"What happened during our Labor party conference last year was: try to get an agreement that protects jobs and the economy, if you can not do it, then it's a referendum to ask people to I think that if we go to the general elections this will be the kind of debate we will have. "

McDonnell insisted that a compromise agreement could be reached with the government.


My point of view is that Theresa May could order it now. If it had a real discussion, a true compromise approach bringing all the parties together, I think there could be a compromise very likely based on what Labor is supporting. But the problem he has is that I do not think that people have more faith in her to get rid of it.

Clearly extending the article 50 is now on the agenda, but it is the government's task to decide.

It seemed to concede that it was unlikely that the government would lose today's vote of confidence. "People do not expect us to win, but who can say that."

He added:


If that goes down, the parliament must really take on a strong role … appropriate negotiations and discussions to see if there is a compromise that can be achieved. Theresa May said she was willing to get into those discussions, but did not say she was willing to join them with Jeremy Corbyn. She did not contact us.

We have not yet been invited to these discussions. Then he established the conditions, he is excluding the appearance, a customs union that most opposition parties support.

We believe we should have a permanent customs union, the relationship with the single market should be tight and a collaborative relationship.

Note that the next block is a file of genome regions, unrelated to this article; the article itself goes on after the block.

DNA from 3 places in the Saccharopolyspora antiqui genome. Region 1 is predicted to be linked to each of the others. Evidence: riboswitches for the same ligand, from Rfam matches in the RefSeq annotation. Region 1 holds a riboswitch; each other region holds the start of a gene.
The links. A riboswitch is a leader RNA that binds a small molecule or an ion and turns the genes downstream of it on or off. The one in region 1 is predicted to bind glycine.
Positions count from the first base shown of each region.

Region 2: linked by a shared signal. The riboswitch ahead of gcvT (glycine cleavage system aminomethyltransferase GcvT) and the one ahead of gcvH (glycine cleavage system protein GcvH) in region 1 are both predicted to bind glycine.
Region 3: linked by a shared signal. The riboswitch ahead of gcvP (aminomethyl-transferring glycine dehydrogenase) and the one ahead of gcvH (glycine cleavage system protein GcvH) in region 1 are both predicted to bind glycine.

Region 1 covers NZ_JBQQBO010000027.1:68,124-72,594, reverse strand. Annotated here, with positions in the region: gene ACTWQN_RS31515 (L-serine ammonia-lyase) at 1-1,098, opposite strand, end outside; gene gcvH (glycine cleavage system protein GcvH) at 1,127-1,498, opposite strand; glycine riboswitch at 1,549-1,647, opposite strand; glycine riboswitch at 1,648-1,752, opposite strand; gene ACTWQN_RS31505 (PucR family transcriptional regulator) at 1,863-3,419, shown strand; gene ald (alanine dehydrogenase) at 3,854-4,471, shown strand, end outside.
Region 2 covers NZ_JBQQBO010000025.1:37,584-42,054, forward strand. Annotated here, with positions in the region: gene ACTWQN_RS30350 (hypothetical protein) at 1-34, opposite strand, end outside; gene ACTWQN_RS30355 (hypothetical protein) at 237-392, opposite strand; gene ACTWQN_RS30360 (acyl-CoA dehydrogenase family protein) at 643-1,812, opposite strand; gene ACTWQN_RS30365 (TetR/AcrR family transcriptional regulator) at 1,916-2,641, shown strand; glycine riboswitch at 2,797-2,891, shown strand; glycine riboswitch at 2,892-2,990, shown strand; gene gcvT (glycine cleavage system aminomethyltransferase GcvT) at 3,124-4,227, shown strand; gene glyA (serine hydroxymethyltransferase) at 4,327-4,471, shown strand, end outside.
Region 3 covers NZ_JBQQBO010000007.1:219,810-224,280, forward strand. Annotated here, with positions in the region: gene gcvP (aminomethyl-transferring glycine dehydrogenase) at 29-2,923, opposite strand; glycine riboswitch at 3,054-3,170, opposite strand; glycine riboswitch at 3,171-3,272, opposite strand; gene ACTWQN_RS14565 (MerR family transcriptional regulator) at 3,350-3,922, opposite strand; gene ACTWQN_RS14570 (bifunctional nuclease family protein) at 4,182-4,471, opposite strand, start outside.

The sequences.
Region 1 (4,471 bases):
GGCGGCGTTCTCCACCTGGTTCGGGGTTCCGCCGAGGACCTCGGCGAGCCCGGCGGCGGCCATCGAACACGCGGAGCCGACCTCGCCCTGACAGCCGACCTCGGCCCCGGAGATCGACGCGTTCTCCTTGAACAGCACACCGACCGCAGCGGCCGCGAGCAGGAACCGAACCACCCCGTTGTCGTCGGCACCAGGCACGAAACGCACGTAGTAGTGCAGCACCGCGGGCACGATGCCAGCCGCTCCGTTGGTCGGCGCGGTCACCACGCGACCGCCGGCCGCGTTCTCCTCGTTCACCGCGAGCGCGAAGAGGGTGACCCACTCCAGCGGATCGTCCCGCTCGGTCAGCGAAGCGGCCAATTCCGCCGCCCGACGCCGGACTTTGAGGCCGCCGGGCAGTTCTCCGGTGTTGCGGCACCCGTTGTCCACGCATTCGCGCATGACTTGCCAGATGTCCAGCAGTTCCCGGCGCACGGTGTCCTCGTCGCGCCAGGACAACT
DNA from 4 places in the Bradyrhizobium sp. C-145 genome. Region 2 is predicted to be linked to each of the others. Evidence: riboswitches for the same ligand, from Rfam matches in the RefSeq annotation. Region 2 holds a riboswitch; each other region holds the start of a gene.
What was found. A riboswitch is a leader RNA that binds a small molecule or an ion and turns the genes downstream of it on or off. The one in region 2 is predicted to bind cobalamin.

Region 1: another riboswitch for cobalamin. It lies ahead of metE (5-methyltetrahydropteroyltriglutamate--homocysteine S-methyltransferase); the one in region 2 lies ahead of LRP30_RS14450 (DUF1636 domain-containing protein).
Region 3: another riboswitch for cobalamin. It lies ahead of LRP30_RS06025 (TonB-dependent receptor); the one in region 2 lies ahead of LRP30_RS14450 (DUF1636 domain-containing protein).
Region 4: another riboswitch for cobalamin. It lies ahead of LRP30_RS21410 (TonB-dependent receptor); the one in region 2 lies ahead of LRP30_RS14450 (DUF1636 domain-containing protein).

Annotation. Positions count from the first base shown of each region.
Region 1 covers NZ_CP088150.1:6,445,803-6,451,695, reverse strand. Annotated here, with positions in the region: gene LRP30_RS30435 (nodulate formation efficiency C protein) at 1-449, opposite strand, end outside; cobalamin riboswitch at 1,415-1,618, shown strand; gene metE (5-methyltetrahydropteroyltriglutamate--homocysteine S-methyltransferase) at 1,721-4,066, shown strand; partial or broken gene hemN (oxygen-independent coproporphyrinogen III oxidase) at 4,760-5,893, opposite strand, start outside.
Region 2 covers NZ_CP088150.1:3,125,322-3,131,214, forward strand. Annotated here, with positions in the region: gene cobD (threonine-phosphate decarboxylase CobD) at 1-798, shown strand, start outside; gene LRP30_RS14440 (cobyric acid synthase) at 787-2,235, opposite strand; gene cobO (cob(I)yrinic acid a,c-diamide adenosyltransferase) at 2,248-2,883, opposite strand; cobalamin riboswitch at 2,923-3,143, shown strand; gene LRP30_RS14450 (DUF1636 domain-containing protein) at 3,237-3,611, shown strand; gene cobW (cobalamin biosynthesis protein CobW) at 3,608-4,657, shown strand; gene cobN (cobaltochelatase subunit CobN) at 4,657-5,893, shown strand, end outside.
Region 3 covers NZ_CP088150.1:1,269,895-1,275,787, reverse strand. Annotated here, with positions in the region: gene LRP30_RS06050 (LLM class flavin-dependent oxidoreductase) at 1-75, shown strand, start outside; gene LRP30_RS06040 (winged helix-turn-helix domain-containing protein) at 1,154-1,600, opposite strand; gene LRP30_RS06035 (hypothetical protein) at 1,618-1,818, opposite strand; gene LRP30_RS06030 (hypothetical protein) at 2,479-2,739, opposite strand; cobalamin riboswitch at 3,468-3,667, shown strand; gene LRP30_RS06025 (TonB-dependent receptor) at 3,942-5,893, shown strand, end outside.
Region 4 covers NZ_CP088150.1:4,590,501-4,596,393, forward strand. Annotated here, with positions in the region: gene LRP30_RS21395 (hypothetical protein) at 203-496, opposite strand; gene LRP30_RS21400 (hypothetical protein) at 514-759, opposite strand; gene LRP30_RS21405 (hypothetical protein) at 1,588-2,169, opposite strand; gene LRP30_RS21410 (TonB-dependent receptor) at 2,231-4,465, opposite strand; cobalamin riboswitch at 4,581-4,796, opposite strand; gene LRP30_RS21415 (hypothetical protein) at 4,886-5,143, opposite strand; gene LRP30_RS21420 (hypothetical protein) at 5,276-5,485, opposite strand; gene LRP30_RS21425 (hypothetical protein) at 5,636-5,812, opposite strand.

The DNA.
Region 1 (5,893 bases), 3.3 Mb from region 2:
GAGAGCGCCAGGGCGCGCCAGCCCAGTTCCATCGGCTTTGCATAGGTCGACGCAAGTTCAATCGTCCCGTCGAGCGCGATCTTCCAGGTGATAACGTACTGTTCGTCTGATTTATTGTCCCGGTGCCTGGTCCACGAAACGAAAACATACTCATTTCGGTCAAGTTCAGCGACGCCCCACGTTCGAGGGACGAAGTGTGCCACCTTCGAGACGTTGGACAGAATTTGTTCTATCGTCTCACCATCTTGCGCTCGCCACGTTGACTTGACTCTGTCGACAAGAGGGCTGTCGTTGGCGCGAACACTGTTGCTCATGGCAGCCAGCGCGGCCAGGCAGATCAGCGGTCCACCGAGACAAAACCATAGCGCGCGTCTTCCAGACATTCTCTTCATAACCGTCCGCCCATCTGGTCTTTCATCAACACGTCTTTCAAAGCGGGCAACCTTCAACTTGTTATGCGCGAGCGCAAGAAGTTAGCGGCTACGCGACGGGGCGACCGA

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Writing in the Spanish newspaper El País, Lluís Bassets warned that Tuesday's vote was anything but decisive, despite the size of the May defeat.

"For the bad luck of the British, and perhaps even the Europeans, this Tuesday was a historic day that does not preclude other historical days, all accompanied by the tragic storm clouds that tend to obscure the story," he wrote.

The bassetti said that "the great shredding machine that is Brexit" was still at work, "fueled by uncertainty, bitterness and rancor – the three gloomy feelings that May evoked in his speech of defeat, and the three evil spirits that grow every day that Brexit remains unresolved ".

The main title of El Mundo, Wednesday morning, was equally gloomy: "A humiliating defeat for May leaves Brexit in limbo". The Prime Minister's plan, he added, "crashed spectacularly" in parliament.

In an editorial, the right-wing ABC stated that neither the May nor the parliament have proved capable of dealing with the crisis, but that the issue should be referred to the people once more.

"It seems clear that the time has come to put the decision in the hands of the people, and the most sensible thing to do would be to hold another referendum just as voters confront the real arguments rather than the nationalist-populist propaganda of the pro lobby. -Brexit. "

The online newspaper eldiario.es noted that Michael Gove had invoked the famous Throne of Swords line, "Winter is coming".

"He was one of the heavyweights of the party that had the greatest influence in the Brexit referendum," wrote Iñigo Sáenz de Ugarte.

"Gove and others like him brought winter to British politics and are horrified at how cold things are – too cold for their countrymen."